How could anyone not want to protect children from pimps who recruit them into the sex industry, through massage parlors, escort agencies and topless bars? These pimps make millions of dollars at the expense of these young girls and they face no criminal penalties. According to Sisters Offering Support, there are 10,000 minors who are involved in the sex industry on Oahu.

In a recent letter to the editor, Hamakawa claimed that this bill could possibly be unconstitutional. How could a bill that makes sexual exploitation of minors a Class B felony be unconstitutional? Does he think that pimps have an unalienable right to destroy the lives of innocent young girls?

Mary Papish

Don't compare Cuban missile crisis to China

Regarding Mervyn Chang's May 1 letter on the collision of the U.S. reconnaissance plane and the Chinese jet: The Soviets providing weapons to Cuba in 1962 was not the problem. It was stationing Soviet-controlled nuclear missiles, which were an offensive threat, in Cuba. You may notice that the Cuban armed forces have non-nuclear weapons. Just as those weapons pose no military threat to the United States, the defensive weapons we provide Taiwan pose no threat to mainland China.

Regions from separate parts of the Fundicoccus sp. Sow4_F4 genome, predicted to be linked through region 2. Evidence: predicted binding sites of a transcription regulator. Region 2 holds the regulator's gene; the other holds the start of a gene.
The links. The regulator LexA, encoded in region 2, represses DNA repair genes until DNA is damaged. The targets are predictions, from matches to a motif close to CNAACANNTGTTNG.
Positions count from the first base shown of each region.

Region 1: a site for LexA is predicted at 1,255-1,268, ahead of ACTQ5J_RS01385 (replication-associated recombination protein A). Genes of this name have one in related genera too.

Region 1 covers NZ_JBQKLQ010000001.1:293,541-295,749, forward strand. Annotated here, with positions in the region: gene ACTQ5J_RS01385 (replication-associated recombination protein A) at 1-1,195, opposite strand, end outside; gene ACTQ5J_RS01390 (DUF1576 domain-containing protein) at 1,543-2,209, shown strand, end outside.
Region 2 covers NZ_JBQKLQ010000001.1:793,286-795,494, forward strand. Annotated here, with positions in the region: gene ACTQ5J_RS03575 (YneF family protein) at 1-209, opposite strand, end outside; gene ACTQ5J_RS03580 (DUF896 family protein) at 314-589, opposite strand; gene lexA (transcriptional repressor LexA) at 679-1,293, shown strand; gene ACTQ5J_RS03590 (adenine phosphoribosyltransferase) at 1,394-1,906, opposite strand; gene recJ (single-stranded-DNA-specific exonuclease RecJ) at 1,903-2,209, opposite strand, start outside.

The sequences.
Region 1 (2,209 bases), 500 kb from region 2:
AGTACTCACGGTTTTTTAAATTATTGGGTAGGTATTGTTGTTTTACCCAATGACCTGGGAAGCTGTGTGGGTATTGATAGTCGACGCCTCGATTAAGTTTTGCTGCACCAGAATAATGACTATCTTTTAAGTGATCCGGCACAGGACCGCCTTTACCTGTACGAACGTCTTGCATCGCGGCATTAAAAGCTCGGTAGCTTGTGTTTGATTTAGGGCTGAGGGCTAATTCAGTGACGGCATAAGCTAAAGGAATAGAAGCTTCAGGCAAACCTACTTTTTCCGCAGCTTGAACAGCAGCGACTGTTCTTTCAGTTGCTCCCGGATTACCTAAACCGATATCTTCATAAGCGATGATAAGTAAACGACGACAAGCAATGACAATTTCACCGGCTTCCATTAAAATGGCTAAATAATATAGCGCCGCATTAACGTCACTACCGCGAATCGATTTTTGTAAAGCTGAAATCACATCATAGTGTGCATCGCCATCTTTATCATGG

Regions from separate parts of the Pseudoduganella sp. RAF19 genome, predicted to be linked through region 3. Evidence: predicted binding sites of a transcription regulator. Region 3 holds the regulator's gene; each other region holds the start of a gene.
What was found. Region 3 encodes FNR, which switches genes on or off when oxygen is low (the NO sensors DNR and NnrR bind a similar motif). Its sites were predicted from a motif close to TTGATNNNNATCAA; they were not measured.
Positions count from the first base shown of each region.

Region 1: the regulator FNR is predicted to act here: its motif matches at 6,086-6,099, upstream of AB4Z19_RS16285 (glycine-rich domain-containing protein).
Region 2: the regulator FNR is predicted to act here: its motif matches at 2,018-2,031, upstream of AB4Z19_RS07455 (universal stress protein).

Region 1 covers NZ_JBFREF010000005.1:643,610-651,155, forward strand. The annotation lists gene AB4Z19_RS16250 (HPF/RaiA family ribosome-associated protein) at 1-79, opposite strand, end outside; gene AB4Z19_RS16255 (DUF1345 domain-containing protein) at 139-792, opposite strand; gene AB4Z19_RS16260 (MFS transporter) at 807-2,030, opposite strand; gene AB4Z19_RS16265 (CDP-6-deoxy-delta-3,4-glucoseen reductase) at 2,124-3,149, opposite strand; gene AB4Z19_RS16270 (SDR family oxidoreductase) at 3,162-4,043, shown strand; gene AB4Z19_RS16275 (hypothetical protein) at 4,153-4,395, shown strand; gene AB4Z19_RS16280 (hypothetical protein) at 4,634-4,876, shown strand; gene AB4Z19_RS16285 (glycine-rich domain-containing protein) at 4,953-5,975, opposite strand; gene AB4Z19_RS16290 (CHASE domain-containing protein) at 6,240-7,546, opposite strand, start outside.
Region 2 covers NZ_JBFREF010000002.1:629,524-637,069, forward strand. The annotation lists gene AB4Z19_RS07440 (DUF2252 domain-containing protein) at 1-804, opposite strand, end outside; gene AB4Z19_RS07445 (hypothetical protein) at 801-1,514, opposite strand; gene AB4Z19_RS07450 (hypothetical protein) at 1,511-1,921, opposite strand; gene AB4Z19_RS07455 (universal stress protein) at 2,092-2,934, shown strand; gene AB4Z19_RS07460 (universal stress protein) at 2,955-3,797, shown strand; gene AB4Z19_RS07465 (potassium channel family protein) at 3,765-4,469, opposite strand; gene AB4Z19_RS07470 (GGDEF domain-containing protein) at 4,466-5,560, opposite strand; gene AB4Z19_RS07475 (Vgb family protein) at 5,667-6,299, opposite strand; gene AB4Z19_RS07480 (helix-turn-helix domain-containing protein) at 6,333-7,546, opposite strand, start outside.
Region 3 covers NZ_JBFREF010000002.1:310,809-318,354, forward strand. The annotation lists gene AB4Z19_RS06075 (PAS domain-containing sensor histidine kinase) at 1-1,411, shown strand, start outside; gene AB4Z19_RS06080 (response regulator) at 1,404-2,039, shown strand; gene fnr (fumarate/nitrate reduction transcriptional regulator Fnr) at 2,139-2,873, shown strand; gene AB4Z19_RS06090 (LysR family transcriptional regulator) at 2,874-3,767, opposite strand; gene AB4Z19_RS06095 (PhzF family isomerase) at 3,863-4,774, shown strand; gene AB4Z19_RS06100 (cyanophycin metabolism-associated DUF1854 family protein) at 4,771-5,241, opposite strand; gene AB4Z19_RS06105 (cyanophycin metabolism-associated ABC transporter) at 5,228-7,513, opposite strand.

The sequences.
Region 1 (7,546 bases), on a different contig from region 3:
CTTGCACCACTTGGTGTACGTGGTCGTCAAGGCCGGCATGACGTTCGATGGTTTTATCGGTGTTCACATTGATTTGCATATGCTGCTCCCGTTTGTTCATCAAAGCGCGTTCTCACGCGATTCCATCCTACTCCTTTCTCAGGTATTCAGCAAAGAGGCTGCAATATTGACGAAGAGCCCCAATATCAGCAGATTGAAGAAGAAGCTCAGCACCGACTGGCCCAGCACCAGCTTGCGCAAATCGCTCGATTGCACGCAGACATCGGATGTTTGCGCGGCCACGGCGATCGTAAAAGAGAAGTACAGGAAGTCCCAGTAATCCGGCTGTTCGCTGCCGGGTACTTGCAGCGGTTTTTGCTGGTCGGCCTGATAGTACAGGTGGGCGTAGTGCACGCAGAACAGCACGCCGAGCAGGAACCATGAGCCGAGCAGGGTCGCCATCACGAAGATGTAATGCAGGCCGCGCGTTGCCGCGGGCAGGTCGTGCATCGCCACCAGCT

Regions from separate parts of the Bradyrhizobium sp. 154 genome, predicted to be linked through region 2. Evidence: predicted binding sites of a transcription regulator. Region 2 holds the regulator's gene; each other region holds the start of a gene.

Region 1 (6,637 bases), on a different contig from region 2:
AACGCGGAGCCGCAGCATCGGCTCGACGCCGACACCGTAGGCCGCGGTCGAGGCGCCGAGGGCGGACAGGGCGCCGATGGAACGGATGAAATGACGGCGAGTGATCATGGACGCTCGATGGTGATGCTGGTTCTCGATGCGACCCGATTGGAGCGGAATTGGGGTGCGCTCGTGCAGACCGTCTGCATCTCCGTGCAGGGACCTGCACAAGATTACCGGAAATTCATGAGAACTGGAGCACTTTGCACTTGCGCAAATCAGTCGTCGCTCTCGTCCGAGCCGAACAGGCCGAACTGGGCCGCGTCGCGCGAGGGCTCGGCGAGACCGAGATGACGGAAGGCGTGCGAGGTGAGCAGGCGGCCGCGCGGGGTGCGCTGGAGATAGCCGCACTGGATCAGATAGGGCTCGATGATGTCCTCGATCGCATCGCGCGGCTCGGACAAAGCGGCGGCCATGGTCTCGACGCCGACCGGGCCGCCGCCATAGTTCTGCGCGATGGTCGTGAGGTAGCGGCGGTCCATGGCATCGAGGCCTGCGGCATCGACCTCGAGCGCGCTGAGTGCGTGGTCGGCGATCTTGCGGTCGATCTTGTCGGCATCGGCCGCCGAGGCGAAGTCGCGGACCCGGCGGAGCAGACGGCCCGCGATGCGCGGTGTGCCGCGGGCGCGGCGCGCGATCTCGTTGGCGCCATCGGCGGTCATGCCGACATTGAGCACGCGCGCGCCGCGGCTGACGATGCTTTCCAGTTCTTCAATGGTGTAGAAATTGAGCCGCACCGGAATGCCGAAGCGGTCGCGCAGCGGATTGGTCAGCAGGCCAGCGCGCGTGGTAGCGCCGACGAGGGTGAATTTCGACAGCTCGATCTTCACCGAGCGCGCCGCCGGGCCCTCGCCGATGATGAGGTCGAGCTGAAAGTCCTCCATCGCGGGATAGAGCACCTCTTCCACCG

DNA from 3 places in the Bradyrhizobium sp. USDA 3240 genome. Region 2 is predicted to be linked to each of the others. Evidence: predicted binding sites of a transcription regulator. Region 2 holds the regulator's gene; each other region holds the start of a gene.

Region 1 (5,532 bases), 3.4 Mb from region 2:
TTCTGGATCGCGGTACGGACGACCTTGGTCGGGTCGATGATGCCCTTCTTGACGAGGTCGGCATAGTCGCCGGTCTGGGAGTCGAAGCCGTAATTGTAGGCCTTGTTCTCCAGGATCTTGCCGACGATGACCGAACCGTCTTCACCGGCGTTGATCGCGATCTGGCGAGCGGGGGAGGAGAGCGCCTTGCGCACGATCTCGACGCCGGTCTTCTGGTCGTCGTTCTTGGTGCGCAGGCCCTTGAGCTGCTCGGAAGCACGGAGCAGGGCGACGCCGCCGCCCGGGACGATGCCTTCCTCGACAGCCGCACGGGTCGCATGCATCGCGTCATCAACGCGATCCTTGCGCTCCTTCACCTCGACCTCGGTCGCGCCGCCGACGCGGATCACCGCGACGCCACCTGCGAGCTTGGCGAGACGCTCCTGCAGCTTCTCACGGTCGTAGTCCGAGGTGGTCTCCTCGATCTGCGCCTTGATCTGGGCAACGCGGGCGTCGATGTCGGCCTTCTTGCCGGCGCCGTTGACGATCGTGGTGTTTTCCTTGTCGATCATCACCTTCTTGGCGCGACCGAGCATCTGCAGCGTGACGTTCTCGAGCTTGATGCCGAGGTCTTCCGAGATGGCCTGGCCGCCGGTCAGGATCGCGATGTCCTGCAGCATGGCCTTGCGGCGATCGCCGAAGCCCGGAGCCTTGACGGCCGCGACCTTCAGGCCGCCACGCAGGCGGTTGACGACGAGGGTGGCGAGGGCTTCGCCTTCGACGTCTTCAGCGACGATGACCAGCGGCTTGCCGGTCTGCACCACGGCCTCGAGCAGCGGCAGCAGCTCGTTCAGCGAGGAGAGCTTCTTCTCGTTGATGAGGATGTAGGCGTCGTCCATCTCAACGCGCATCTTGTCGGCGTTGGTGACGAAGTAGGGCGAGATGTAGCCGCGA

Peter Chisteckoff

Letter guidelines

The Star-Bulletin welcomes letters that are crisp and to the point on issues of public interest. The Star-Bulletin reserves the right to edit letters for clarity and length. Please direct comments to the issues; personal attacks will not be published. Letters must be signed, must include a mailing address and daytime telephone number.